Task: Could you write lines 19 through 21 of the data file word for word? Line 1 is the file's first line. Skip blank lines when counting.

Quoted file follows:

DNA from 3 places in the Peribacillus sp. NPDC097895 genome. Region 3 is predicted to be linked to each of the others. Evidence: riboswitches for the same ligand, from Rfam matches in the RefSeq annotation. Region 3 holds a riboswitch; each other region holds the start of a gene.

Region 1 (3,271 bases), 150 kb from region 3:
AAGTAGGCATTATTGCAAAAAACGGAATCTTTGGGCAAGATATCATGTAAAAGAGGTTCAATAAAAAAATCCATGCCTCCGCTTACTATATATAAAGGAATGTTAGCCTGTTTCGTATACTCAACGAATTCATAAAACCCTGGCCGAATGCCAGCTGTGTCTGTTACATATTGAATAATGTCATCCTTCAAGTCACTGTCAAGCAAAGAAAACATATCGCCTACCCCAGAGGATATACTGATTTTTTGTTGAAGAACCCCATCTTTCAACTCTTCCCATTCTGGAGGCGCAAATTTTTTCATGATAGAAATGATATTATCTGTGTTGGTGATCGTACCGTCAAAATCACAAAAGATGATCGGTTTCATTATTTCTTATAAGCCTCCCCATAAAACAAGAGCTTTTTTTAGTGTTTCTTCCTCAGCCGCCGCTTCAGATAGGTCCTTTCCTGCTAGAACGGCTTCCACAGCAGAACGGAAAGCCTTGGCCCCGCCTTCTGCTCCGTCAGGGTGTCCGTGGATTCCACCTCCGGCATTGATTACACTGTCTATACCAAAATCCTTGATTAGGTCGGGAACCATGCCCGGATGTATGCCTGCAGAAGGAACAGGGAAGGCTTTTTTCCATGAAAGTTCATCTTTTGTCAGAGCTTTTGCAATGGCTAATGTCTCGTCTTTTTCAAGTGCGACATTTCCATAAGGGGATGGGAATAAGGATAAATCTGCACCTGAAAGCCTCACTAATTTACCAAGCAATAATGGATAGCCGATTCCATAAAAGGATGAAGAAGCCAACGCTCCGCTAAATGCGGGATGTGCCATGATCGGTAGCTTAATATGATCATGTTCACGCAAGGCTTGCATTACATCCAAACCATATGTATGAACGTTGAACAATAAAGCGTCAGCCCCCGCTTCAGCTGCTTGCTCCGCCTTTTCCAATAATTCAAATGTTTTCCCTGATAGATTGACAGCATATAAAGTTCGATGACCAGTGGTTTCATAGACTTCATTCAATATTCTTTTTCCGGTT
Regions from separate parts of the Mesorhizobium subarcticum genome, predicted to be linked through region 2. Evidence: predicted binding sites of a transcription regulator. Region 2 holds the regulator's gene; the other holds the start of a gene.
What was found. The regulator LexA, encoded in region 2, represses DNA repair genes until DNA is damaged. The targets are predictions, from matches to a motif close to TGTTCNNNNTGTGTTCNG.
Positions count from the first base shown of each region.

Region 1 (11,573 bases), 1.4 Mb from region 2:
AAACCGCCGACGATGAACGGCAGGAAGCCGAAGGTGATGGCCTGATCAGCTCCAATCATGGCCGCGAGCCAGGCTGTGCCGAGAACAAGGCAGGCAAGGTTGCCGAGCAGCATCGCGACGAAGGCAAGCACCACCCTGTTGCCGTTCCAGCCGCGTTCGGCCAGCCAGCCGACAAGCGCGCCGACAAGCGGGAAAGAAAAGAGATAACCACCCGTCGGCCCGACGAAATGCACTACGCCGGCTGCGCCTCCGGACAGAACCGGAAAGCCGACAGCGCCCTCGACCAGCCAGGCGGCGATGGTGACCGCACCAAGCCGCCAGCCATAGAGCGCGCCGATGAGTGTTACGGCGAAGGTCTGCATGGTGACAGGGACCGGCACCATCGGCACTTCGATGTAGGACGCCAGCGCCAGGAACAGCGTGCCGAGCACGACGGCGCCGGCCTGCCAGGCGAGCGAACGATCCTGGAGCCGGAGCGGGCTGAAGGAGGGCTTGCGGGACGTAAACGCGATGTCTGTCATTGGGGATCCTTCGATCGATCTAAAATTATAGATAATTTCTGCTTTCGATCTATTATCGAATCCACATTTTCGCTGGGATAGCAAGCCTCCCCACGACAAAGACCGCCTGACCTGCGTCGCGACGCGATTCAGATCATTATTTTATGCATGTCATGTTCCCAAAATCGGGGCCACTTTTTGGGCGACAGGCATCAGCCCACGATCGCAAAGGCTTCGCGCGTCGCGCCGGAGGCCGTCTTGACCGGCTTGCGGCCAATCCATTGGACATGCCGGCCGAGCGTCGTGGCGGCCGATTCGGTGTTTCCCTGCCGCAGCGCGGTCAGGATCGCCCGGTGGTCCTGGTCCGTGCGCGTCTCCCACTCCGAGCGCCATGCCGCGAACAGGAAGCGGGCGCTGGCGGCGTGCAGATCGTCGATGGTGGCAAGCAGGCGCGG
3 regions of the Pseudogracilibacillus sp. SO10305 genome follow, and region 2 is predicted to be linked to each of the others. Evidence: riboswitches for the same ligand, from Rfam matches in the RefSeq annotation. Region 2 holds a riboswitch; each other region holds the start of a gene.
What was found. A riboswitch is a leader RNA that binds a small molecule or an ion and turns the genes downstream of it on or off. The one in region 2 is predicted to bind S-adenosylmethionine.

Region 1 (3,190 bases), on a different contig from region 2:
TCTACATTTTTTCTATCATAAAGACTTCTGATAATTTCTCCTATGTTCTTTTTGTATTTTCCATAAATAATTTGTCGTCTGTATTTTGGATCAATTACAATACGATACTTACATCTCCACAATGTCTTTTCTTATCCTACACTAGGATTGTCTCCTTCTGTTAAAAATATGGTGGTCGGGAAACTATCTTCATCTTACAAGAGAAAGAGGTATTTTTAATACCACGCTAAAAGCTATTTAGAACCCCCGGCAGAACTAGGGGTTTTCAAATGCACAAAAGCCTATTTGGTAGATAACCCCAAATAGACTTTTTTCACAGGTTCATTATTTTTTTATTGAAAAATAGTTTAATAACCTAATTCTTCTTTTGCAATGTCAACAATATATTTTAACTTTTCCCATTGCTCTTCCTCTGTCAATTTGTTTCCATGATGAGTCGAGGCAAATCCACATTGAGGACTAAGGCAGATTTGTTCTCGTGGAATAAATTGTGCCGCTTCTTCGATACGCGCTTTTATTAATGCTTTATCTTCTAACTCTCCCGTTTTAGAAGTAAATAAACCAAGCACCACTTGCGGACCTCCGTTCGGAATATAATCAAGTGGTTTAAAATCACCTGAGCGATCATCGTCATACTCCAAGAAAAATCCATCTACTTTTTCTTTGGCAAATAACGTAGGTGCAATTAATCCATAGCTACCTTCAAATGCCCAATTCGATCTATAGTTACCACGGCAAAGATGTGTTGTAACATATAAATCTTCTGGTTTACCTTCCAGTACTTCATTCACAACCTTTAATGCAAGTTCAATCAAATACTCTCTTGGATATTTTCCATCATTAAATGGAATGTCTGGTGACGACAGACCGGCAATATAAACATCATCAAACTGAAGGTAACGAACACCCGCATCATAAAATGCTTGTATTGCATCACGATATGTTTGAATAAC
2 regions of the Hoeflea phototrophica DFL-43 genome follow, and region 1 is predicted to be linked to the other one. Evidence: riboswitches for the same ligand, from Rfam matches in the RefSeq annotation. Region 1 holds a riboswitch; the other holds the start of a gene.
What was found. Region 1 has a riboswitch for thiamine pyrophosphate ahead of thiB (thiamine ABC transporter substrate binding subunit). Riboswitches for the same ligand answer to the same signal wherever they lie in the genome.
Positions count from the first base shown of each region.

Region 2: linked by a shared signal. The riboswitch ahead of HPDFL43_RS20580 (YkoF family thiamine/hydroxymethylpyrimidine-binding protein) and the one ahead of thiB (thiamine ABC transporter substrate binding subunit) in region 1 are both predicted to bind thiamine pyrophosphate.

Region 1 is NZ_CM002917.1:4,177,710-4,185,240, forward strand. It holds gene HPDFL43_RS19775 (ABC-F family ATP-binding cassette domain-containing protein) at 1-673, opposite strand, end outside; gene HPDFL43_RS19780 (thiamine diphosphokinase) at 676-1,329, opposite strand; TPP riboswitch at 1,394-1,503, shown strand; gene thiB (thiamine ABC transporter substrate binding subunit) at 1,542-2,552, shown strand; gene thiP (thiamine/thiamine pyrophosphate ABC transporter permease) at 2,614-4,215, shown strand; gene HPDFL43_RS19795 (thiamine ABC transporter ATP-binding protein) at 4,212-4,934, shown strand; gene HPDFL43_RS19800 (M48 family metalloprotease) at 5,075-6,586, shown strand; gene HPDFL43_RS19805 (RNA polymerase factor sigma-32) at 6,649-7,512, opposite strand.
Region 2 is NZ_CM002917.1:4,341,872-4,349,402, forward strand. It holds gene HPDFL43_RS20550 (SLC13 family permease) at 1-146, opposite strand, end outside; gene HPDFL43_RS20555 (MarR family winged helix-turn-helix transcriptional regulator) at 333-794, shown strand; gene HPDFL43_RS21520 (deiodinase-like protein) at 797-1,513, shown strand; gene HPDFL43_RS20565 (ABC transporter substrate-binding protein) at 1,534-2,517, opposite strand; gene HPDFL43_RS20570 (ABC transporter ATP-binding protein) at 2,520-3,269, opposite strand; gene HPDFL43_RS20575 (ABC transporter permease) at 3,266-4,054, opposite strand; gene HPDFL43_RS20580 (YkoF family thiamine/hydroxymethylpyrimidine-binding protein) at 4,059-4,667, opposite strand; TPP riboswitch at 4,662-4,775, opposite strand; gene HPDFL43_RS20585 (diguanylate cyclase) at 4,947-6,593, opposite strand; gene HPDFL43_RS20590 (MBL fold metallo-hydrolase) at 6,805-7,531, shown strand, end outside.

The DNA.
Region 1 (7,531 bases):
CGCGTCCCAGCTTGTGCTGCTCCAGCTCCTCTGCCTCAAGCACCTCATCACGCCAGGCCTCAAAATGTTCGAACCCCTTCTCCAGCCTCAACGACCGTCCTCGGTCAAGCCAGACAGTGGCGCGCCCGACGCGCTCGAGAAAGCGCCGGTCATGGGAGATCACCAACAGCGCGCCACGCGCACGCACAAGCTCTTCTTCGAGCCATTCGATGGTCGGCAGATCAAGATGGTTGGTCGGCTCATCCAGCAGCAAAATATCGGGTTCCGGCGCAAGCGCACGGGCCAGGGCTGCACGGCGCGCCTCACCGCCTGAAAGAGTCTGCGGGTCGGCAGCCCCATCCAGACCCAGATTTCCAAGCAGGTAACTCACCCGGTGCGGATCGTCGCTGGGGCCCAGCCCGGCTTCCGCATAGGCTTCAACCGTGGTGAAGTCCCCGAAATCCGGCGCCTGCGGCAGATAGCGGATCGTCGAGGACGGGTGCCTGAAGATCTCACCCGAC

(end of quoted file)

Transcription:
The DNA.
Region 1 (7,531 bases):
CGCGTCCCAGCTTGTGCTGCTCCAGCTCCTCTGCCTCAAGCACCTCATCACGCCAGGCCTCAAAATGTTCGAACCCCTTCTCCAGCCTCAACGACCGTCCTCGGTCAAGCCAGACAGTGGCGCGCCCGACGCGCTCGAGAAAGCGCCGGTCATGGGAGATCACCAACAGCGCGCCACGCGCACGCACAAGCTCTTCTTCGAGCCATTCGATGGTCGGCAGATCAAGATGGTTGGTCGGCTCATCCAGCAGCAAAATATCGGGTTCCGGCGCAAGCGCACGGGCCAGGGCTGCACGGCGCGCCTCACCGCCTGAAAGAGTCTGCGGGTCGGCAGCCCCATCCAGACCCAGATTTCCAAGCAGGTAACTCACCCGGTGCGGATCGTCGCTGGGGCCCAGCCCGGCTTCCGCATAGGCTTCAACCGTGGTGAAGTCCCCGAAATCCGGCGCCTGCGGCAGATAGCGGATCGTCGAGGACGGGTGCCTGAAGATCTCACCCGAC